Desert brown landscape rock

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Desert brown landscape rock cut in rings

Totally weathered, here we can see some of the typical features:

Diagonal splints.

One of the most distinctive landscape features, the ‘V’ profile of the sandstone of Arches National Park can be seen in this beautiful example. The profile is actually a diagonal half-joint of fractured and weathered sandstone. There are numerous intervals in this rock formation that resemble this profile.

Weathered, weathered rock

I believe this piece of rusty weathered rock would have been formed as a sandstone sedimentary rock. This rock was probably formed along the bottom of a hot spring (in this case, the calcite-rich spring), where carbon dioxide from the air, reacting with the water, leached calcium from the rock. Because carbon dioxide is constantly renewing itself from the atmosphere, the surface of the rock is continually changing. It’s a beautiful process that can be easily observed in arches, where the eastern and western faces can be different colours.

Small pale rocks on the ridges

Here we see a grouping of small pale yellowish rocks on the top of the ridge of the ancient rock cut ‘The Narrows’, where people cut into a different rock from the parent rock. I love the light grey colour of this rock and how it looks slightly slippery with the newly-washed exposure.

‘The Narrows’ in the Murray River National Park

This part of the rock cut ‘The Narrows’ is the narrowest part of the canyon. It’s the original width of the river channel before the ancient people started to cut through the sandstone. I love the weathered tan colour of the rock with its distinctive patterns of ‘weeping’ and ‘diagonal splint’.

Getting old in time

This is one of the most exciting aspects of natural history. This rock was an original surface of the dunes formed some 4000 to 9000 years ago. This is the oldest land surface that I have found in an ancient rock cut landscape. My guess is that this was originally a surface of a ridge of dunes that formed because of the wind coming from the west to the east. Because this rock is located in the Murray River National Park, I am happy to know that it is still there in all of its old age and that it will last forever.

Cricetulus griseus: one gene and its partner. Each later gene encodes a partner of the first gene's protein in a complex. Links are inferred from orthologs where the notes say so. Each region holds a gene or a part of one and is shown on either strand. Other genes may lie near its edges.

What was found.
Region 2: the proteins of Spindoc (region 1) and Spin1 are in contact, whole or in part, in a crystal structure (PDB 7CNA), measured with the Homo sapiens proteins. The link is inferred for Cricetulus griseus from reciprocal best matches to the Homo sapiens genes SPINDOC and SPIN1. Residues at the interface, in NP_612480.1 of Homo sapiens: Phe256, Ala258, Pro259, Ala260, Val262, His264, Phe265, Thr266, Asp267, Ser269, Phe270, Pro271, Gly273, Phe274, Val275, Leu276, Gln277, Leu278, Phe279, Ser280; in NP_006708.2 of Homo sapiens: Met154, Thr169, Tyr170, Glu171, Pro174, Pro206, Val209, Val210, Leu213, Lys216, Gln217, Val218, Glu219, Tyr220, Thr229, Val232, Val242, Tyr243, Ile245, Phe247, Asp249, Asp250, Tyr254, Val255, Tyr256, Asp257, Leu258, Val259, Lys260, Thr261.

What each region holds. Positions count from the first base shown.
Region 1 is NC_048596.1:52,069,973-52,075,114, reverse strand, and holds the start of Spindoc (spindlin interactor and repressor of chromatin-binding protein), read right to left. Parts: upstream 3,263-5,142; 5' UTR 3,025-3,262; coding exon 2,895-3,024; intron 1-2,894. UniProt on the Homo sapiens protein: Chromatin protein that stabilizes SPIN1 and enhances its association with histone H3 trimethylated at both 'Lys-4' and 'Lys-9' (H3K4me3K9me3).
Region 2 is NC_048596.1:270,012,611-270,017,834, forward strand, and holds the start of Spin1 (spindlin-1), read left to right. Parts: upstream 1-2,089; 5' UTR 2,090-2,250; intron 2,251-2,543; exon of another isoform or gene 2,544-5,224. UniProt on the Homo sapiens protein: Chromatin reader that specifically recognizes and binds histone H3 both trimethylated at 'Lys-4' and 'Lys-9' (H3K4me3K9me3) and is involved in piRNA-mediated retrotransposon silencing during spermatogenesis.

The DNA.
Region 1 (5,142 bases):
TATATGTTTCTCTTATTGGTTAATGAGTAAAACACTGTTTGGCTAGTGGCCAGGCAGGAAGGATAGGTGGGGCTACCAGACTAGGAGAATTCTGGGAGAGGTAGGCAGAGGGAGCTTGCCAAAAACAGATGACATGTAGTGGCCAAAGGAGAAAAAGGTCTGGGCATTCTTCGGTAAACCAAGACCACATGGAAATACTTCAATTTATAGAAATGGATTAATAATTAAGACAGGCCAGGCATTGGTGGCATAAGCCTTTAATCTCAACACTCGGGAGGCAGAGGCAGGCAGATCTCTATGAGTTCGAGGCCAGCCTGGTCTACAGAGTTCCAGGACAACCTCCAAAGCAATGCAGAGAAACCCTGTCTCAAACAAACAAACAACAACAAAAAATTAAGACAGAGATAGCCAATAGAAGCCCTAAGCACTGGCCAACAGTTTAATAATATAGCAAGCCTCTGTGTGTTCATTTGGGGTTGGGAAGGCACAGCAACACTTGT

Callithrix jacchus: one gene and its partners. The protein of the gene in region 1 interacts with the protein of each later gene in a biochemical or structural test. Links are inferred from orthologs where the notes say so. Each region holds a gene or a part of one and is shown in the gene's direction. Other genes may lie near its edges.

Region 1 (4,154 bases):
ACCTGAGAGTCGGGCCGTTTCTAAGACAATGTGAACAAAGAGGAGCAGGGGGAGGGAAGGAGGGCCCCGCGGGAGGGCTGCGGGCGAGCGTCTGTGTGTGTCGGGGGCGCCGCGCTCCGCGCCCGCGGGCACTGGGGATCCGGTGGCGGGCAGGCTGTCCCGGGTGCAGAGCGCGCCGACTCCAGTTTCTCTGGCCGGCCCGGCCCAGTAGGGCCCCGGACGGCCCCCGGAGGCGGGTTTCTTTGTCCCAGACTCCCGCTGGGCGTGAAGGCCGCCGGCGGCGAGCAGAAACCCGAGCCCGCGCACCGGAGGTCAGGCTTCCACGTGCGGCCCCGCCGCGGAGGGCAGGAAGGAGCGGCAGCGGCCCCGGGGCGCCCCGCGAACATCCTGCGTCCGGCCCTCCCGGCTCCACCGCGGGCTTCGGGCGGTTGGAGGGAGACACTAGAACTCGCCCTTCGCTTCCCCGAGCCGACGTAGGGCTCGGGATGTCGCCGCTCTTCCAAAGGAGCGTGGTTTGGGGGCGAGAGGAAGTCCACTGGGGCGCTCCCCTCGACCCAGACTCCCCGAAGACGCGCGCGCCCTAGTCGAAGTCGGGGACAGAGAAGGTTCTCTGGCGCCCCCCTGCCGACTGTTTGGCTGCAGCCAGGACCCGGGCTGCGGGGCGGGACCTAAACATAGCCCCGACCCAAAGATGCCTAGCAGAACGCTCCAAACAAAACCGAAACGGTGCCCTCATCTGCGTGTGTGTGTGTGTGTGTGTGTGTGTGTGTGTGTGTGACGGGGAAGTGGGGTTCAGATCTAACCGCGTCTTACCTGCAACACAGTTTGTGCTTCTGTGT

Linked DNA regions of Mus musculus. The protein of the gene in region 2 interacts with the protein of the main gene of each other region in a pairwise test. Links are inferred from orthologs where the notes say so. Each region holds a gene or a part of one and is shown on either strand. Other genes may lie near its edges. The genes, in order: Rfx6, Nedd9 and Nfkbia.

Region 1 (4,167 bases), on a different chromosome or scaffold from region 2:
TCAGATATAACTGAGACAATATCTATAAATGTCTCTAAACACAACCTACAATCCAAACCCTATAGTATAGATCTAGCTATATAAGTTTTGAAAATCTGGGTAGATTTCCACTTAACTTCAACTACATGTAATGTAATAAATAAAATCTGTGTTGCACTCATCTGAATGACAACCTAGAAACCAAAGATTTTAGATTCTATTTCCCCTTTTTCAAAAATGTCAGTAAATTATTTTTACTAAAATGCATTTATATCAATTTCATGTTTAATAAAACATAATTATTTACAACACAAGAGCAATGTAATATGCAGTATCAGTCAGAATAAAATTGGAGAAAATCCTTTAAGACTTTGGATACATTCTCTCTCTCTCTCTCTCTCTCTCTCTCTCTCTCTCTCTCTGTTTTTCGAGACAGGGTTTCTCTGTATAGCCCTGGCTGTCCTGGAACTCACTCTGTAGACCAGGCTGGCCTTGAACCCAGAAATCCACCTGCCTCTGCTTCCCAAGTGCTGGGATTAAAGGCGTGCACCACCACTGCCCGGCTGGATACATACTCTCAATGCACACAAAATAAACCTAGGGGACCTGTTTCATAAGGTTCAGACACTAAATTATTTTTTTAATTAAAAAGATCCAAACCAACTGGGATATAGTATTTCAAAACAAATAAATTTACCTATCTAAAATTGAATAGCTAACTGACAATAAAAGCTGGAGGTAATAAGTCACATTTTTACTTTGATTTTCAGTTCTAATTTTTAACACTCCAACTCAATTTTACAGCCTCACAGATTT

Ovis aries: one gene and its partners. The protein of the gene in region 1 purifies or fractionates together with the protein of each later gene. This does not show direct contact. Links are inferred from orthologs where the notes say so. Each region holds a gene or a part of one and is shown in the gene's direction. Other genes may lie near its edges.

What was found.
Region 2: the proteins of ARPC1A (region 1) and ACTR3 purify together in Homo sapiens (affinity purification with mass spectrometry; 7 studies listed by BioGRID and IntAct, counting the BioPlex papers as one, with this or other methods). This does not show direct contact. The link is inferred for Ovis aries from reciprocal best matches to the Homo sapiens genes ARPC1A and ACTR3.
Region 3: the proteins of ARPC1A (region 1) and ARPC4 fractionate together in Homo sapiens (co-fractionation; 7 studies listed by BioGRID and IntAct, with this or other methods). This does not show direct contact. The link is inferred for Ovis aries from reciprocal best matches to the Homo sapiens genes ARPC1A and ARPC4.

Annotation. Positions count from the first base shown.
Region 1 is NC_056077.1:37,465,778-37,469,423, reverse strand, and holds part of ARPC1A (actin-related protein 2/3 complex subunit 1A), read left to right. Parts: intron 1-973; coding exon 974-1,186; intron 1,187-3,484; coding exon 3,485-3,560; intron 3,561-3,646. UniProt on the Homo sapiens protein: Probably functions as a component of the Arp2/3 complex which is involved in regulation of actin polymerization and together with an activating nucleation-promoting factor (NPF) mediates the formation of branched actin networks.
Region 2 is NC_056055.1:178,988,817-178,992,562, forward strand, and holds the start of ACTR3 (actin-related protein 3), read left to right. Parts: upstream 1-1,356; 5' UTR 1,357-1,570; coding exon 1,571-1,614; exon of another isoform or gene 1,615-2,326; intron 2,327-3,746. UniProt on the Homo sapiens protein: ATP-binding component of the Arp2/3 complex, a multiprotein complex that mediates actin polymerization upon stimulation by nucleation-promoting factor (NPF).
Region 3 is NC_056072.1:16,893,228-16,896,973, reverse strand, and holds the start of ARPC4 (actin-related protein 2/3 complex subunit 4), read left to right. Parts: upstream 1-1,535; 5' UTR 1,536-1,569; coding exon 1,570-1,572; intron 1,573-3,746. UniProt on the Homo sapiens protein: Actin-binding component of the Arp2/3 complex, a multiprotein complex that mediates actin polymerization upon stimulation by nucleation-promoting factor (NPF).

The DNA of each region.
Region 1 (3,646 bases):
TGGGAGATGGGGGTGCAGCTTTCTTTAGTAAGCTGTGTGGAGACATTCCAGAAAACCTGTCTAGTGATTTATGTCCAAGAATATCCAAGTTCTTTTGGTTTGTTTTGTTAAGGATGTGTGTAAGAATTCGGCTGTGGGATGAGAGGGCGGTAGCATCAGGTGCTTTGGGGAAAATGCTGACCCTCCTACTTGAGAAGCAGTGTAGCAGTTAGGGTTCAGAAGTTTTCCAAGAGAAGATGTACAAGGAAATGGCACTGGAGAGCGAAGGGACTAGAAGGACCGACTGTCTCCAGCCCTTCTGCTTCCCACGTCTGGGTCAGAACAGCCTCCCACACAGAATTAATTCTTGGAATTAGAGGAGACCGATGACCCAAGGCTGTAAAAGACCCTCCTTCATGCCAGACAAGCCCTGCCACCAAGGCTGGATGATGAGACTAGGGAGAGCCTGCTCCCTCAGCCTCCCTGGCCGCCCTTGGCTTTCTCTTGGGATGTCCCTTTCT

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About Andrew

Hi, my name is Andrew and I love rocks. This is my blog and website to share some of the information I have learned. Feel free to share comments and ask questions on my blog. You can also email me if you wish. Thanks for visiting my site.

3 Responses to Desert brown landscape rock cut in rings

I have always wondered about this sort of thing. I live on the rock cut road at the quarry, and every now and then I wonder what made the arches.I still can’t find out, although one of the workers may know. I can’t get near the side of the arches because of the trucks and such that use them.

Hi Steve, thank you for your comment. I didn’t realize this post was about the history of the arches in Arches National Park. I was trying to give my experience of the rocks as I walked around the park and I discovered one of the older historic photos of the park that included the carvings. The picture is now gone, but here is the link to a post with more details about this:

If you are ever up that way, come down to the ‘Roof Ranch’ and I will take you through some of the rocks and tell you about them. Have a good day.

Hi Anita,

Thank you for your kind comment and your comment about rocks. Yes, it is always a pleasure to learn about the history of rocks. I especially like the picture you have linked. This was the first time that I had seen this old photo. Yes, I do live in the quarry but I love being on the high ridge of the dunes. Sometimes, I will have lunch and read on the rocks. If you ever come to visit Arches National Park, I will take you through some of the rocks. I like them more and more as I explore the park.

Happy day!

Hi, thank you for your interesting post. Arches was a place I had never seen when I lived in Australia, and I was very lucky to have had the chance to see it on this trip. You described the country really well. I will pass on your comments to a colleague who lives on the west coast. He works as a flipper in the karst in Australia and is very interested in it. Thanks for reading

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